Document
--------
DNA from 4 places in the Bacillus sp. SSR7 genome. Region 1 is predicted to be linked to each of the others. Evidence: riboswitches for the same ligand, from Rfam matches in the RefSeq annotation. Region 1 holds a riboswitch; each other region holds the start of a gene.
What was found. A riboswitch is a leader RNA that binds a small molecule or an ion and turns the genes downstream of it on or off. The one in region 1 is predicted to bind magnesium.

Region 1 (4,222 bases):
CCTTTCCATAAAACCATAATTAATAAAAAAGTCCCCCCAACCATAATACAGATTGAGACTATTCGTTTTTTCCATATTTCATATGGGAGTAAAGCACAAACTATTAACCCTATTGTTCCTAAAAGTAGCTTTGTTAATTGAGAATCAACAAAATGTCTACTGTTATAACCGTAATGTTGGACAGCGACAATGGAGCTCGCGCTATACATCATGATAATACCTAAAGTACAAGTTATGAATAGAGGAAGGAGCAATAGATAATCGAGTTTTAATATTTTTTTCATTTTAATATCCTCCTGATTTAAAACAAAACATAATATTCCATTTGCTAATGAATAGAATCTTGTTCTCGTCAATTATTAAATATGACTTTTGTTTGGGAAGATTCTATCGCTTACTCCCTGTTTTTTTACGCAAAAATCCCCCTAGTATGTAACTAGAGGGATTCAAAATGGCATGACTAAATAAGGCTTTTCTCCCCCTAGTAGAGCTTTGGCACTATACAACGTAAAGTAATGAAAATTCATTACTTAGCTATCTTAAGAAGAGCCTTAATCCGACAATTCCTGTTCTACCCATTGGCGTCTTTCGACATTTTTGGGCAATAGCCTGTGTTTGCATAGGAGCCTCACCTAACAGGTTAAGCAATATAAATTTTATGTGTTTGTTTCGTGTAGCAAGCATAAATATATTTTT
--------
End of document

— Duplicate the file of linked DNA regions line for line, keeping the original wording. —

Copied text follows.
DNA from 4 places in the Bacillus sp. SSR7 genome. Region 1 is predicted to be linked to each of the others. Evidence: riboswitches for the same ligand, from Rfam matches in the RefSeq annotation. Region 1 holds a riboswitch; each other region holds the start of a gene.
What was found. A riboswitch is a leader RNA that binds a small molecule or an ion and turns the genes downstream of it on or off. The one in region 1 is predicted to bind magnesium.

Region 1 (4,222 bases):
CCTTTCCATAAAACCATAATTAATAAAAAAGTCCCCCCAACCATAATACAGATTGAGACTATTCGTTTTTTCCATATTTCATATGGGAGTAAAGCACAAACTATTAACCCTATTGTTCCTAAAAGTAGCTTTGTTAATTGAGAATCAACAAAATGTCTACTGTTATAACCGTAATGTTGGACAGCGACAATGGAGCTCGCGCTATACATCATGATAATACCTAAAGTACAAGTTATGAATAGAGGAAGGAGCAATAGATAATCGAGTTTTAATATTTTTTTCATTTTAATATCCTCCTGATTTAAAACAAAACATAATATTCCATTTGCTAATGAATAGAATCTTGTTCTCGTCAATTATTAAATATGACTTTTGTTTGGGAAGATTCTATCGCTTACTCCCTGTTTTTTTACGCAAAAATCCCCCTAGTATGTAACTAGAGGGATTCAAAATGGCATGACTAAATAAGGCTTTTCTCCCCCTAGTAGAGCTTTGGCACTATACAACGTAAAGTAATGAAAATTCATTACTTAGCTATCTTAAGAAGAGCCTTAATCCGACAATTCCTGTTCTACCCATTGGCGTCTTTCGACATTTTTGGGCAATAGCCTGTGTTTGCATAGGAGCCTCACCTAACAGGTTAAGCAATATAAATTTTATGTGTTTGTTTCGTGTAGCAAGCATAAATATATTTTT